Mel Brooks' 'Blazing Saddles' Defied Hollywood's Version Of The Old West And Its Own Genre; Film To Be Restored And Rereleased In August

Hollywood has occasionally revolutionized its own conventions within its confines. In 1974, Mel Brooks did just that when he released Blazing Saddles, a comedy that upended the romanticized version of the Old West that had been popularized and perpetuated by Hollywood for decades. With the help of co-screenwriter Richard Pryor, Brooks crafted a satire that, to this day, remains shockingly relevant.

Set in the 1870s, the film follows the newfound partnership between a Black sheriff, Bart, and a drunken gunslinger, Waco Kid, who together fight to protect the small town of Rock Ridge from the schemes of a corrupt politician and a seductive dancer after their own money comes through.

Rather than simply critique the racism of the era, Brooks opted to target ''whitey'' and ''honky'' wherever they appeared across the racial and social spectrum. The racist underside of frontierism and the wilds of the West are duly mocked, but so too is the entitlement and presumption of innocence of the white characters. The result is a genre-spoofing extravaganza that delivers laughs with a surprisingly thoughtful examination of societal mores.

And it's coming back to theaters, for its 50th anniversary.

Initially, the film was not a hit. Upon its release in February 1974, the studio tested it in just three cities (New York, Los Angeles, and Chicago). Critics hated it, but audiences were laughing. In 2006, NPR's Linda Wertheimer reported that Blazing Saddles was being added to the National Film Registry, commenting with feigned incredulity on the film's comedic relevance: "Who could have imagined a film featuring a bunch of cowboys sitting around the campfire, eating beans and breaking wind, to be enshrined in the Library of Congress?"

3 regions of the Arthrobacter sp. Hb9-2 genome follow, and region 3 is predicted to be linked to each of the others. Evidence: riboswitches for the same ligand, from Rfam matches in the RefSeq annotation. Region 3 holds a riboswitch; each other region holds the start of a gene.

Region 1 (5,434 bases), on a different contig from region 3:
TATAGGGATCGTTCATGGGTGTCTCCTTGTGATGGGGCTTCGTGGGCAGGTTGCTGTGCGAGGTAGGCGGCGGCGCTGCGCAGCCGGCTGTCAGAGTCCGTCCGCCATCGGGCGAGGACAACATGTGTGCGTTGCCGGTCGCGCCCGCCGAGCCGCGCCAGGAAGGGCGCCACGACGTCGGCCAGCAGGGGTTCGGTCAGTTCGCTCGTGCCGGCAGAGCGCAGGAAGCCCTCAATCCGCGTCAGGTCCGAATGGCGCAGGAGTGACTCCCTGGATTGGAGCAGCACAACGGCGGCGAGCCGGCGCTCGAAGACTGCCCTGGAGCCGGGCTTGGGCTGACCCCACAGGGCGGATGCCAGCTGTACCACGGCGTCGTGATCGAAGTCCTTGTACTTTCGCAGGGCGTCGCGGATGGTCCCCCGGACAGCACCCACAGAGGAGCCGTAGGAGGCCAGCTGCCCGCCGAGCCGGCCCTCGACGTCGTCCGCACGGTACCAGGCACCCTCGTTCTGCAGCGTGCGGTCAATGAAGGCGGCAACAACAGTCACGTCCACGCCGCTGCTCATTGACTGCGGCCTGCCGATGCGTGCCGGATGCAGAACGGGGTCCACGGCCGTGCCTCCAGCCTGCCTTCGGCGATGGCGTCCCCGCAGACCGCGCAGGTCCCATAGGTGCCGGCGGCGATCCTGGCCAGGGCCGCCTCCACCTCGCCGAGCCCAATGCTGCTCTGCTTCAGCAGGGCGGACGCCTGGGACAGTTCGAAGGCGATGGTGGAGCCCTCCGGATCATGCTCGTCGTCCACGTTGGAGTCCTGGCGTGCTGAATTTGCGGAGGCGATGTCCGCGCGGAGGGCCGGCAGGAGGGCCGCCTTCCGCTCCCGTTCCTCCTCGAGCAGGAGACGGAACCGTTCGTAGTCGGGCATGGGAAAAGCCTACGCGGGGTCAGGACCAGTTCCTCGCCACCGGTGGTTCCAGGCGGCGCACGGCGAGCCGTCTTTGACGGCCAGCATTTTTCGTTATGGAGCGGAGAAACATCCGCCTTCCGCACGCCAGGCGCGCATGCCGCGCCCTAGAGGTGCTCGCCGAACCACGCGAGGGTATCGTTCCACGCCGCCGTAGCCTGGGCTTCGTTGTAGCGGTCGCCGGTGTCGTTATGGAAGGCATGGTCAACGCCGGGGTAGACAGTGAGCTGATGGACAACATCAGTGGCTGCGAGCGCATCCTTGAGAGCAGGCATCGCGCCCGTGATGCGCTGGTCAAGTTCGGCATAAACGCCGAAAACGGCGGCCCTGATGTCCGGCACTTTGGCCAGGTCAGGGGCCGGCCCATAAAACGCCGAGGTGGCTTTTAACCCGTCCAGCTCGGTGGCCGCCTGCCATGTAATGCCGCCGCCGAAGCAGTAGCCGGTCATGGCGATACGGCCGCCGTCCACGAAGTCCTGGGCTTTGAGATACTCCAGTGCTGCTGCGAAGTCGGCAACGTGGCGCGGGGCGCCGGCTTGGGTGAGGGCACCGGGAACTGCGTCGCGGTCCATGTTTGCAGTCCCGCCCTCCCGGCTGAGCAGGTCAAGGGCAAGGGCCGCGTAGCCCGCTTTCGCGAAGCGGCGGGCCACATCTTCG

Perhaps Brooks' prowess is best summarized by the film's famous campfire scene, where the cowboys eat beans, resulting in a series of toots that derail a plot point. It's absurd, satirical, and shockingly gut-punch funny, with memorable quotables stemming from the scene (for better or worse, a few selected examples include "No guns, no guns, only beans, only beans").

But therein lies the power of Brooks' masterpiece. Amid the hilarious abdominal explosions, the bloody violence, and the zany performances (Madeline Kahn's portrayal of the provocative dancer Lili von Shaft being a particular standout), lies a pertinent commentary on the stereotypes of the Old West and the comedy of racial fears.

It's a film that, despite its release five decades ago, has not lost any of its comedic bite or relevance. In that regard, it's no surprise that it's gaining a new audience through a restored and remastered version set to be rereleased in August. Given the current political climate, it's a reminder that Brooks' brand of satire remains a potent tool.

In the words of the filmmaker himself: "I guess I’m gonna have to draw on my own personal reservoir of anger and hostility and disappointment and sadness and vent it through comedy."

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